I’ve been researching various Ghost Towns for the last few months. A ghost town is by definition a place whose reason for being was rendered obsolete, causing its population to fall to zero. The cause–usually economical in the U.S.–is less important as at the end of the day, no one lives there anymore and in most cases it’s no longer on the map. These are TRUE Ghost Towns. A Semi-Ghost Town is a Ghost Town that has a very small living population, usually less than 300.
The last century saw most small towns in the U.S. that fell into economic decline get absorbed into larger population centers. That said, Cambridge is NOT a part of Boston. it is a separate city and always was. I know that Dorchester, the North End and East Boston were all separate townships in Boston’s early days. Salem, MA started as a township and has since become a city.
For the most part, modern new townships/villages are assumed to have some or most of the following to deemed “alive”:
- Human Population of 100+
- Residences to support living population
- 2 or more Food Stores or a Wal Mart/K-Mart/Target
- 2 or more pharmacies or Walgreens/CVS/Rite Aid
- 1 or more Gas Stations
- Place(s) of Worship
- Post Office
- 1 or more Banks
- Power Plant or connections to power
- Water Plant or connections to water
- Waste Management Connections
- Internet and Phone Collections
- Road and Rail connections to existing towns/cities
- 1 or more Elementary School
- 1 or more High School
- 1 or more Preschool/Daycare
- 2 or more Medical Center(s)–usually a hospital and a clinic/health center
- Fire Department
- Police Department (even if the State Police or the U.S. Military have a presence nearby)
- 1 or more Library
- Town Hall
- Bus Depot and/or Amtrak Train Station
…I think I covered most of the basics there. Those are all things needed to support and sustain a town’s living population. Stuff like jobs, shopping centers and attractions are secondary. These are all of the things one would reasonably expect a new modern population center to have though of course, they are built over a period of time.
Many would also have one or more of the following for the purposes of employment, tourism, commerce, manufacturing, research or historical significance:
- Amusement Park (Six Flags, etc.)
- Shopping Center/Mall
- Military Base
- Harbor (if by a Lake, River or Ocean)
- Local, State and/or Nationally Famous Landmark
- Local, State and/or Nationally Famous Person
- 1 or more University and/or College
- 1 or more hotel(s)
- 1 or more Minor League Sports Team
- 1 or More Major League Sports Team
…Again, a general overview.
Like the previous list, they all speak for themselves. Semi-Ghost towns usually lack everything on this list EXCEPT the Argiculture/Farms or Factory portions. That and homeowners only live there for part of the year. Over time, most close to other population centers merged with them. If they were too far to merge, they adapted with the times.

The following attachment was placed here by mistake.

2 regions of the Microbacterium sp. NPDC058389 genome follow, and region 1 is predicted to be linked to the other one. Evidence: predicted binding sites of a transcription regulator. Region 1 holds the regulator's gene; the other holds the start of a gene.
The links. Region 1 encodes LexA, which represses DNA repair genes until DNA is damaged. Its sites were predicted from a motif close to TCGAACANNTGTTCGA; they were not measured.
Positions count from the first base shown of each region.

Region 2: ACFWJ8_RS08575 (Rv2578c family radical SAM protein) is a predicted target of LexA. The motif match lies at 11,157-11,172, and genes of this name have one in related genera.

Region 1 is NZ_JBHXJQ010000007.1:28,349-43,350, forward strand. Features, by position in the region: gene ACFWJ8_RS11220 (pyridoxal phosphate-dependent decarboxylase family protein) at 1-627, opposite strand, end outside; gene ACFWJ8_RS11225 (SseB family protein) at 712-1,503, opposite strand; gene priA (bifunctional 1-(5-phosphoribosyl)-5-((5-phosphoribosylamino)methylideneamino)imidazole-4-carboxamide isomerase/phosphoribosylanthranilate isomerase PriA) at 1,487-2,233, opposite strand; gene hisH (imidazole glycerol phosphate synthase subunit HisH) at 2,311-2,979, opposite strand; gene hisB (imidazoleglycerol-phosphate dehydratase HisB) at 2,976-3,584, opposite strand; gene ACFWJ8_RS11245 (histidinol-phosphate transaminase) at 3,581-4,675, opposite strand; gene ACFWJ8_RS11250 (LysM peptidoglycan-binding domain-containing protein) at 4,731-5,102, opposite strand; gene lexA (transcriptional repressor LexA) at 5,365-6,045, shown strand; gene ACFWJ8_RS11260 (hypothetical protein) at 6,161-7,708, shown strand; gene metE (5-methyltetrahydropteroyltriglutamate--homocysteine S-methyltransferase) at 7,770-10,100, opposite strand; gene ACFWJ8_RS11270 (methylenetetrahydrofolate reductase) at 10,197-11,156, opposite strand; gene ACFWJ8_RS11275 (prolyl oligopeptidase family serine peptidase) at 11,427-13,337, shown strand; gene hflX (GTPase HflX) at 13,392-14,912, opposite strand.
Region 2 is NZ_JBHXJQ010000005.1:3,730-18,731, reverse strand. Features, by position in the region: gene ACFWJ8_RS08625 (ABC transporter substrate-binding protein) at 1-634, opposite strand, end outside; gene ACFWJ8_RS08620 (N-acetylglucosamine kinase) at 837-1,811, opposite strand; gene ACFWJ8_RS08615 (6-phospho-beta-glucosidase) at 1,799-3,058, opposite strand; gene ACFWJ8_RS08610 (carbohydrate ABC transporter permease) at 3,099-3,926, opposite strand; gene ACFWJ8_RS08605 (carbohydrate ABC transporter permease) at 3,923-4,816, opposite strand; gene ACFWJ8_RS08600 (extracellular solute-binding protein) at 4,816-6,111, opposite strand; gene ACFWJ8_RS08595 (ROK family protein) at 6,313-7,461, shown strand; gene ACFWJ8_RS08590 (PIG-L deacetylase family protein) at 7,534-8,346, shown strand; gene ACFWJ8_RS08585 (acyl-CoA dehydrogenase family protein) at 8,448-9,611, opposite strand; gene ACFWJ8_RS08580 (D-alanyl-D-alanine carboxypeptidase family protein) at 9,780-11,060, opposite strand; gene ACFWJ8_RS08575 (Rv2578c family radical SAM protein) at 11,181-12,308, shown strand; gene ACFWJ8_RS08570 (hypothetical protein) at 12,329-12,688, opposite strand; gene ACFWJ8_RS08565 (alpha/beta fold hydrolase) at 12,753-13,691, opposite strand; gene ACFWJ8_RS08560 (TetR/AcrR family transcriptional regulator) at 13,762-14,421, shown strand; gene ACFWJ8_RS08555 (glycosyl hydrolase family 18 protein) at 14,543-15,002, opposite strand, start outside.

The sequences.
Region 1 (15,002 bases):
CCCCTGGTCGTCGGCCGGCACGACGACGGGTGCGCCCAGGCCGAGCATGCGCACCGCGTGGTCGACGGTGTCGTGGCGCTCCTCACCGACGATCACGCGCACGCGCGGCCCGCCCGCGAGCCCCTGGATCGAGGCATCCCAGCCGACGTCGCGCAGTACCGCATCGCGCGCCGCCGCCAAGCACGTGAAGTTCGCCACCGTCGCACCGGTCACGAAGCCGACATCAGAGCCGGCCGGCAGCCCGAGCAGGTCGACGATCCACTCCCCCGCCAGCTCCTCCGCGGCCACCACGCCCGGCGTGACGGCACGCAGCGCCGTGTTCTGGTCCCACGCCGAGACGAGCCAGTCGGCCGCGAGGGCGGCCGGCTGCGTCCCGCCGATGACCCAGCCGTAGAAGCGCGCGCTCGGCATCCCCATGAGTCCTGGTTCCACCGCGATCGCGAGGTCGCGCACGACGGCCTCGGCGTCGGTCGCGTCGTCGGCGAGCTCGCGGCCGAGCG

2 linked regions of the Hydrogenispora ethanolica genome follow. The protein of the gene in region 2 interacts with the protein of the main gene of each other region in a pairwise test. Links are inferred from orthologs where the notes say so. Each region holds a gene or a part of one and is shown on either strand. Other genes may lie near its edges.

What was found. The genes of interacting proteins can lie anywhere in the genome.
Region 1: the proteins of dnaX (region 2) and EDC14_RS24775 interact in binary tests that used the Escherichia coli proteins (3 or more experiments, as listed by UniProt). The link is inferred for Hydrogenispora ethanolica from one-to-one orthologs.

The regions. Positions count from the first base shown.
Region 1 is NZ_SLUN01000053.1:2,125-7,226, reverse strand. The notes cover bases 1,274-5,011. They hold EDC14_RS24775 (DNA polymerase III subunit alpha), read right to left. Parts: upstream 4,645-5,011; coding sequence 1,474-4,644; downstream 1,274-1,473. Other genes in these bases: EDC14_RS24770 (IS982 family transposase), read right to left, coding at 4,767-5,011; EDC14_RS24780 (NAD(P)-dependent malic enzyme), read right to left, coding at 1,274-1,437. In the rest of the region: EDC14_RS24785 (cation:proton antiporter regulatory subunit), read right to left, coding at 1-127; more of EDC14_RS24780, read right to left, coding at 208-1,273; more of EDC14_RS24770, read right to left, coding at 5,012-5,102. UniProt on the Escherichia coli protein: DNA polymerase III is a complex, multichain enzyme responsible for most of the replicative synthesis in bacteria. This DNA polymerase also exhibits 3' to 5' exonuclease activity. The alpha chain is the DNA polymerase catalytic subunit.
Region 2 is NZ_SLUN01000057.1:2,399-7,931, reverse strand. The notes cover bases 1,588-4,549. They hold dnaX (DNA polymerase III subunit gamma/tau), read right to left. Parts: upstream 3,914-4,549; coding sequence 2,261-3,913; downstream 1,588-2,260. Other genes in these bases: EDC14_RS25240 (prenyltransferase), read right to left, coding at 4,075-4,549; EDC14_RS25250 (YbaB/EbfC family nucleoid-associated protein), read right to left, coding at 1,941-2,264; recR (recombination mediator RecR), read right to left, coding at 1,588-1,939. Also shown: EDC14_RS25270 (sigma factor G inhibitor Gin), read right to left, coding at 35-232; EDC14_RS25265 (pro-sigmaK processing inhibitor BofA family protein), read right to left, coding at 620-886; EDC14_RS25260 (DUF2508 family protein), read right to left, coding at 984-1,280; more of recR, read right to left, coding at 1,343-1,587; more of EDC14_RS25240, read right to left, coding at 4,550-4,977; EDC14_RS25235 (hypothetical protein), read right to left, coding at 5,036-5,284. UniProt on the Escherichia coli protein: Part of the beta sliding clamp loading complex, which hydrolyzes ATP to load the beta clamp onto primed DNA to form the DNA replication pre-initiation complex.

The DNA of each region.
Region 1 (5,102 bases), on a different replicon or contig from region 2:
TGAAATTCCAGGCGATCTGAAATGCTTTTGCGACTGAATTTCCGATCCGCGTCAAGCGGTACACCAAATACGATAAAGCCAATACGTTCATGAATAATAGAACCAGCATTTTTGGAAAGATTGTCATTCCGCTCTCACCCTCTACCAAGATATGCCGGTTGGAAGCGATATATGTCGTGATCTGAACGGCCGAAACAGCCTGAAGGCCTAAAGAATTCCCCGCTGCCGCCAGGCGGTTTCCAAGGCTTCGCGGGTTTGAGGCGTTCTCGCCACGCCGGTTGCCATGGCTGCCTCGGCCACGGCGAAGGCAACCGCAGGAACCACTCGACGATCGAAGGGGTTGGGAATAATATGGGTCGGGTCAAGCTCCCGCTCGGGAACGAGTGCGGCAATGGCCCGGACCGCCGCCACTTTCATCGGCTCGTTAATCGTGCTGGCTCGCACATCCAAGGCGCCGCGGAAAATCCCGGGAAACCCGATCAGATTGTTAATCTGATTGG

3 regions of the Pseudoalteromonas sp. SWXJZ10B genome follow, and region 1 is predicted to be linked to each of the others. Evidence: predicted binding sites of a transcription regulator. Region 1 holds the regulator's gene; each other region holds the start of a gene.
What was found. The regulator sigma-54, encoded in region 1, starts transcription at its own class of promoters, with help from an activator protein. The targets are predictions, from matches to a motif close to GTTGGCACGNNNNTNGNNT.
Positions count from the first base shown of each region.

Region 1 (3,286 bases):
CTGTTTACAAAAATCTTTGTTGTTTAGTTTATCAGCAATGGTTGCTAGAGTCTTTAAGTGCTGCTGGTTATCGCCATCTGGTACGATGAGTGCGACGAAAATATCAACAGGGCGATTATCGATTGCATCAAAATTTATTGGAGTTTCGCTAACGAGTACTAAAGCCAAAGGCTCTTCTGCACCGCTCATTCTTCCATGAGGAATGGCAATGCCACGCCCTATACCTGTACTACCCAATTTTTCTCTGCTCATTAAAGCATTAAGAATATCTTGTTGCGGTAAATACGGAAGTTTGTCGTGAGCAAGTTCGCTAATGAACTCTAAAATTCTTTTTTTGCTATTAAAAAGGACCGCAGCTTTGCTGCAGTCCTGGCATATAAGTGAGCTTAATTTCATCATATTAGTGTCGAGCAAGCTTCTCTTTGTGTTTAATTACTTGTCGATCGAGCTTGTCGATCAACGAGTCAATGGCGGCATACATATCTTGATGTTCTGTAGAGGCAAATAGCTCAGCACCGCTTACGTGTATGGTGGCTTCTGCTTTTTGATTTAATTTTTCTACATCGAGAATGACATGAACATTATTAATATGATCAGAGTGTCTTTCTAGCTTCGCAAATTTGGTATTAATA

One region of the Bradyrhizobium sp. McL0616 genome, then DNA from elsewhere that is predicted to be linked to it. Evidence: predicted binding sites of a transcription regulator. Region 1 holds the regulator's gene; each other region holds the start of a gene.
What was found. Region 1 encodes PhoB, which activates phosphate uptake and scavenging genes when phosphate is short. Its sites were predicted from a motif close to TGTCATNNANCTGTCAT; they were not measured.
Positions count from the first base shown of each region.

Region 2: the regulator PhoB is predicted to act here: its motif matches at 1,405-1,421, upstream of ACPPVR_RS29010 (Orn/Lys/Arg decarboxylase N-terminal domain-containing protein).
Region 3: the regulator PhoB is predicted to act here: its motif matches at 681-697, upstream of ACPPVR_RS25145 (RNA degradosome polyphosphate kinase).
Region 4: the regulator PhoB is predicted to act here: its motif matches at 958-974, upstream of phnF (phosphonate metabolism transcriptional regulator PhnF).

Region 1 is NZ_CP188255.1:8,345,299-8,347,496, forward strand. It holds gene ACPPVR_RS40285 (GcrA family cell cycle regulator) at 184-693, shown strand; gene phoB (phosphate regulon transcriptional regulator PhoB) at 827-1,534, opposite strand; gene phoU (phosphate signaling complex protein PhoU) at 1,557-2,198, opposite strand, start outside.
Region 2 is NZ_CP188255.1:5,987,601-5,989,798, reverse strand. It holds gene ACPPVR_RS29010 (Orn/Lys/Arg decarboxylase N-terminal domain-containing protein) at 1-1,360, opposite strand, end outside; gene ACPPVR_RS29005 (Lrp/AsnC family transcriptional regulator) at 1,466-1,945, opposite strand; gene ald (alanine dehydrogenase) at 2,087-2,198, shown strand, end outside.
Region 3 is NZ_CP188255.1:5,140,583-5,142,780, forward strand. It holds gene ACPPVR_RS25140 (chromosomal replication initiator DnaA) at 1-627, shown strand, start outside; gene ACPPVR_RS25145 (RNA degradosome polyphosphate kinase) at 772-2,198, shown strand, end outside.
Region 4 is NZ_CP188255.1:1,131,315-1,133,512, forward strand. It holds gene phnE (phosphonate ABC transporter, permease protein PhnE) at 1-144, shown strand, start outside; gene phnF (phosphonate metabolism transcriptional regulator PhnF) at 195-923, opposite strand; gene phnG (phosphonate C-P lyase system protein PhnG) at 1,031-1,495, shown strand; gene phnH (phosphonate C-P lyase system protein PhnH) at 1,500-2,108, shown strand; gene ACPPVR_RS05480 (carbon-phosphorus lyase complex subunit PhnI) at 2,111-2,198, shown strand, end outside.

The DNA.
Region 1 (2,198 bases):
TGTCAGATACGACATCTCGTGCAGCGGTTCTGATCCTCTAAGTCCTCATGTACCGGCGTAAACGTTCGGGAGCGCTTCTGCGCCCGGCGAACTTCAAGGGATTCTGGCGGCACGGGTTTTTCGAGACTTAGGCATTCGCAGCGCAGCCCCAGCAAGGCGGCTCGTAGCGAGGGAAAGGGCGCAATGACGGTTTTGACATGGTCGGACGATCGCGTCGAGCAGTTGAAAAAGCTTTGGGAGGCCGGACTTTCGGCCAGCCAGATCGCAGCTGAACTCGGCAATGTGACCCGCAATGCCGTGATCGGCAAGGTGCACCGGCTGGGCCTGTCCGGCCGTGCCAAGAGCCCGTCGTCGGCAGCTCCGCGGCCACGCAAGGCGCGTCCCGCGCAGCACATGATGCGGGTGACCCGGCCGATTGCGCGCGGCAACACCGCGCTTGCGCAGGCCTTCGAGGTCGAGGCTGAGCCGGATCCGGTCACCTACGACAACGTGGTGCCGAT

Now that I’ve gotten that out the way, let’s talk about Sawyer Rising.
The basic premise is this: In 1890, the last family to live in the town of Sawyer, Nebraska moved to Chicago. The Irving family founded Sawyer 275 years earlier in 1615 at a time this part of the continent belonged to the Souix Nation. The British-American settlers who founded the town famously sought permission from Souix chieftains before the first house was built. It was a rare moment lost in time in which Native Americans and Europeans chose to live side by side with mutual respect.
Their bond was tested over the next 100 years as the European superpowers of the day brought their wars to North America. Originally named Marigold, the township was renamed Sawyer in honor of an African American slave named Sawyer who died shortly after warning the town of approaching British troops during the Revolutionary War. The messager named Sawyer died of his wounds but his heroism moved the town to arm themselves ahead of the British army’s arrival.
In the 115 years that followed the Revolutionary War, Sawyer was a major trade town for travelers and settlers heading west. It also served as a haven for runaway slaves on the lesser-known midwestern route to Canada in the years leading up to the the Civil War. Much of the region is still firmly controlled by the Souix, who jumped at every opportunity to undermine the U.S. Government.
When the Civil War broke out, a decision by the townsfolk is believed to have been what led to Sawyer becoming a ghost town: In 1865, a batallion of Confederare Soldiers attacked the town in a bid to turn it into a forward base and open a western from to flank the Union Army. Sawyer’s Native American allies were busy fighting the Union army and were only able to spare a few men to help defend the town. With a fighting force of 120 men, the Sawyer Militia held off the much larger Confederate Army, which numbered 800 men. When the Union Army arrived a week later, they found the forests and fields surrounding Sawyer littered with the dead and dying. It didn’t take them long to figure out what happened. They were still shocked a token militia wiped out a well-trained army that had managed to get reinforcements. The Union Army tried their luck in a bid to save face and penetrated as far as the town square before they were forced to retreat.
By the time the war ended, the 120 defenders had been reduced to 57. The Federal Government would not forget about Sawyer’s actions against both armies: In the years that followed, the U.S. Government forcibly reloacted hundreds of thousands of Native Americans to make room for settlers from the west and the transcontinental railroad. For Sawyer, which relied on trade with their Native American neighbors to survive the move was a deathblow.